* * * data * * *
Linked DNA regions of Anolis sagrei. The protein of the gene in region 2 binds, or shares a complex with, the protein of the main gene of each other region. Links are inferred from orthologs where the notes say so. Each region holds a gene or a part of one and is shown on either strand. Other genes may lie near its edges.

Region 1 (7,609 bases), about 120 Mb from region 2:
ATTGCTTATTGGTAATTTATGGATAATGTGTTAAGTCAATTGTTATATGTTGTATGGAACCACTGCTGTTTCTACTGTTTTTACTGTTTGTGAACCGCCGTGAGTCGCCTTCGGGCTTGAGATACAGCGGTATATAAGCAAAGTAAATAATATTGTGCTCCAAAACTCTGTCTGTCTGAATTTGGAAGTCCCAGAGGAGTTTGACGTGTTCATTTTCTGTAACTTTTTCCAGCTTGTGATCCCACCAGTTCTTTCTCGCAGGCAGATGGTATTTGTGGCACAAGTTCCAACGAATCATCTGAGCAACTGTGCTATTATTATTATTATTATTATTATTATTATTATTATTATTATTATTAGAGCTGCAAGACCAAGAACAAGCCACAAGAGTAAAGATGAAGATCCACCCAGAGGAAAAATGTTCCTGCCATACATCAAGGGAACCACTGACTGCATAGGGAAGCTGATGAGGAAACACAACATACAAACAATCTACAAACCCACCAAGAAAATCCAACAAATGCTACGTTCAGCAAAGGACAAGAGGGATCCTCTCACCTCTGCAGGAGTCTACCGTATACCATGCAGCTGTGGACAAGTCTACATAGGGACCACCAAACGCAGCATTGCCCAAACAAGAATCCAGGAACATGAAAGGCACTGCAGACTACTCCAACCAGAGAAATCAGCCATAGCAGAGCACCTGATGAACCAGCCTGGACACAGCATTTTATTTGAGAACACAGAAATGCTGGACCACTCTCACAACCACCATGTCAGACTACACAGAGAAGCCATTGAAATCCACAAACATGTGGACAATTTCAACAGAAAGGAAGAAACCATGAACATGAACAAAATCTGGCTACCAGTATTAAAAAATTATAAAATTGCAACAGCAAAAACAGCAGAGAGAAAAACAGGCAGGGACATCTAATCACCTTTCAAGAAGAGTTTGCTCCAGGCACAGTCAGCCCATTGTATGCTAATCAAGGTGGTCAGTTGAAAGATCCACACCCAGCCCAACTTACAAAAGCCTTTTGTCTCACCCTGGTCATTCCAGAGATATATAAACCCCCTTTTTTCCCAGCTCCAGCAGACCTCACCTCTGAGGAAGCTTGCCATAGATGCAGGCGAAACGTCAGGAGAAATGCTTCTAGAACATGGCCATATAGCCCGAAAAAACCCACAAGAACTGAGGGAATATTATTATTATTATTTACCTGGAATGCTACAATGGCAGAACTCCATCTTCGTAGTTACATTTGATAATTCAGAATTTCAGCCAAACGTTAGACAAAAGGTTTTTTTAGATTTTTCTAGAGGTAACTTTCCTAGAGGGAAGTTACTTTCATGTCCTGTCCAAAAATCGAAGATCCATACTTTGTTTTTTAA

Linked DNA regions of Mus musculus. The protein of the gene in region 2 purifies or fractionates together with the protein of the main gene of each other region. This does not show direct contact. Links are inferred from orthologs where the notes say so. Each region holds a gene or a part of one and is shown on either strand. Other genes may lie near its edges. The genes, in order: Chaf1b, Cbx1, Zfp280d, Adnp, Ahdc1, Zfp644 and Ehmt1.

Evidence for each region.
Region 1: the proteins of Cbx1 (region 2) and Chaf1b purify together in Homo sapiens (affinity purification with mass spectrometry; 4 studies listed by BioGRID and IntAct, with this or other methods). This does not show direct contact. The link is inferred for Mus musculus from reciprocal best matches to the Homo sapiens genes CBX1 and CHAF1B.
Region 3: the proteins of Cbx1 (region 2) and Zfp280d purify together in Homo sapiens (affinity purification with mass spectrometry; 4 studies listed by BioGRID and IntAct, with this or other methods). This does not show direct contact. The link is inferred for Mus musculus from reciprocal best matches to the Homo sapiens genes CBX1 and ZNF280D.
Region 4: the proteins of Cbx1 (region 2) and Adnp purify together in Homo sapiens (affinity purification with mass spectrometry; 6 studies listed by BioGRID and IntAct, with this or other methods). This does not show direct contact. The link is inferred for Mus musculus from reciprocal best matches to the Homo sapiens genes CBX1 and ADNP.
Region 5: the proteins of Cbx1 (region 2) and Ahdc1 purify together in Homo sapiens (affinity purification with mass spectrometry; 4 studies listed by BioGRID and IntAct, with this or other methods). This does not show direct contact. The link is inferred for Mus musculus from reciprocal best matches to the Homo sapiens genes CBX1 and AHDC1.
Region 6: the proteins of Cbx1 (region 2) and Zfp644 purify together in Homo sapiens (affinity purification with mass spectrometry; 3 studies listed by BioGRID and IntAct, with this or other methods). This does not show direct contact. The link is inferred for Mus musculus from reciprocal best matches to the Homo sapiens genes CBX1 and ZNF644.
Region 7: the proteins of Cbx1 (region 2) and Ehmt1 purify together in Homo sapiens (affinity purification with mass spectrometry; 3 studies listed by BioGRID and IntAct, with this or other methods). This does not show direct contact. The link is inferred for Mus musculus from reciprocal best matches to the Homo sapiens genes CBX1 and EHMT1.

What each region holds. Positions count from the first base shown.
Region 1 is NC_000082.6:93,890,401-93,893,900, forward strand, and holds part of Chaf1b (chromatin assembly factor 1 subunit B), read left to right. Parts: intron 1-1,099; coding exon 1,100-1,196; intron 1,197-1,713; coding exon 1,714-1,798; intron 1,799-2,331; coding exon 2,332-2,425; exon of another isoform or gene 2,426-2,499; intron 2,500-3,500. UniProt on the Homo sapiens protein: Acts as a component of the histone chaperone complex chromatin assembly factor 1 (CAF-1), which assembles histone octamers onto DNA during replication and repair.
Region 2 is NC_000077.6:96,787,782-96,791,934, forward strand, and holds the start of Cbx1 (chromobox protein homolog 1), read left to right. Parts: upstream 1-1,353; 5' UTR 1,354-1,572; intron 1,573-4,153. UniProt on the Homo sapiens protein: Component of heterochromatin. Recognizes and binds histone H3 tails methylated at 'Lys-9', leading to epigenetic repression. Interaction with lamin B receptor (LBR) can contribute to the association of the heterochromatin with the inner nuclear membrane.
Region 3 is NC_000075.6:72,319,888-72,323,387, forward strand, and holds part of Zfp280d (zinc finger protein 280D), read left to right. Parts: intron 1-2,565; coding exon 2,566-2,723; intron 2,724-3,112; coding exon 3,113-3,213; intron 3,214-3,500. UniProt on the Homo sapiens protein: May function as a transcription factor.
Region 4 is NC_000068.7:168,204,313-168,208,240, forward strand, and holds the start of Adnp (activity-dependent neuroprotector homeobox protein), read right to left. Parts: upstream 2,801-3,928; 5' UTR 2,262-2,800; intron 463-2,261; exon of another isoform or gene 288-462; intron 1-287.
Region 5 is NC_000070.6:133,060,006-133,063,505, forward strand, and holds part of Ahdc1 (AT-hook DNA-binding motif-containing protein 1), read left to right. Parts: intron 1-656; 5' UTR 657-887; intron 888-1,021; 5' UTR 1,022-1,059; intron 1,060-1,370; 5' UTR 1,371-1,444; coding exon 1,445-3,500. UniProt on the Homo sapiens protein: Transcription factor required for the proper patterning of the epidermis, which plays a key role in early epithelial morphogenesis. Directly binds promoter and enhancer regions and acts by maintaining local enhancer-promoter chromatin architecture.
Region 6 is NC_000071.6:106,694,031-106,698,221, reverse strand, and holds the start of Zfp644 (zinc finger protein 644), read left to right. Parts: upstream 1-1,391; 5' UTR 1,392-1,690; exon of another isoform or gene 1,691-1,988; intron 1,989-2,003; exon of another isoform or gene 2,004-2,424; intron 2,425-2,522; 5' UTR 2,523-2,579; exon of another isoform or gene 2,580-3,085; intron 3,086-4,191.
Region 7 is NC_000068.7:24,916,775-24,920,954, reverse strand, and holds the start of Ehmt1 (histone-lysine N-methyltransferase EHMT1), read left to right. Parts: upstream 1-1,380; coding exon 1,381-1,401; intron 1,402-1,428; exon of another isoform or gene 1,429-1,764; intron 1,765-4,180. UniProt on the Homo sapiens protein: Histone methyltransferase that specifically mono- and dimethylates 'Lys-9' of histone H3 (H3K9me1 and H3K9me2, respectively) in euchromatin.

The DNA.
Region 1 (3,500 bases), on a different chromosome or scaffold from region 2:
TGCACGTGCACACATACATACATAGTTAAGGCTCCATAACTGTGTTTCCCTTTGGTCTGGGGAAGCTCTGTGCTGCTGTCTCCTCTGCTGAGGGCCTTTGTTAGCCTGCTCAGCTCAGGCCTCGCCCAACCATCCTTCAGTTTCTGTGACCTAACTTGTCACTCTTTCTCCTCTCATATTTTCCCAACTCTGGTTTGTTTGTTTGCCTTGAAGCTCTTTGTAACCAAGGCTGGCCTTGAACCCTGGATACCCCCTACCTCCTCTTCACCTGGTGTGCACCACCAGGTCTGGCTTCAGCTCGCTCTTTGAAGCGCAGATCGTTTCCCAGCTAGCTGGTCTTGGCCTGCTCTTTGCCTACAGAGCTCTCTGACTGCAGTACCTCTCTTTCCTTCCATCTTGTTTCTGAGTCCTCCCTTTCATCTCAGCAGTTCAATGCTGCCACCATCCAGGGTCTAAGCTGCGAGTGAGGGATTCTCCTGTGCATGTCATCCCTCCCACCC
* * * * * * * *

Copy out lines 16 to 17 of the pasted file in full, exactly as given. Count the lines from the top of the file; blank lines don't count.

Region 4 is NC_000068.7:168,204,313-168,208,240, forward strand, and holds the start of Adnp (activity-dependent neuroprotector homeobox protein), read right to left. Parts: upstream 2,801-3,928; 5' UTR 2,262-2,800; intron 463-2,261; exon of another isoform or gene 288-462; intron 1-287.
Region 5 is NC_000070.6:133,060,006-133,063,505, forward strand, and holds part of Ahdc1 (AT-hook DNA-binding motif-containing protein 1), read left to right. Parts: intron 1-656; 5' UTR 657-887; intron 888-1,021; 5' UTR 1,022-1,059; intron 1,060-1,370; 5' UTR 1,371-1,444; coding exon 1,445-3,500. UniProt on the Homo sapiens protein: Transcription factor required for the proper patterning of the epidermis, which plays a key role in early epithelial morphogenesis. Directly binds promoter and enhancer regions and acts by maintaining local enhancer-promoter chromatin architecture.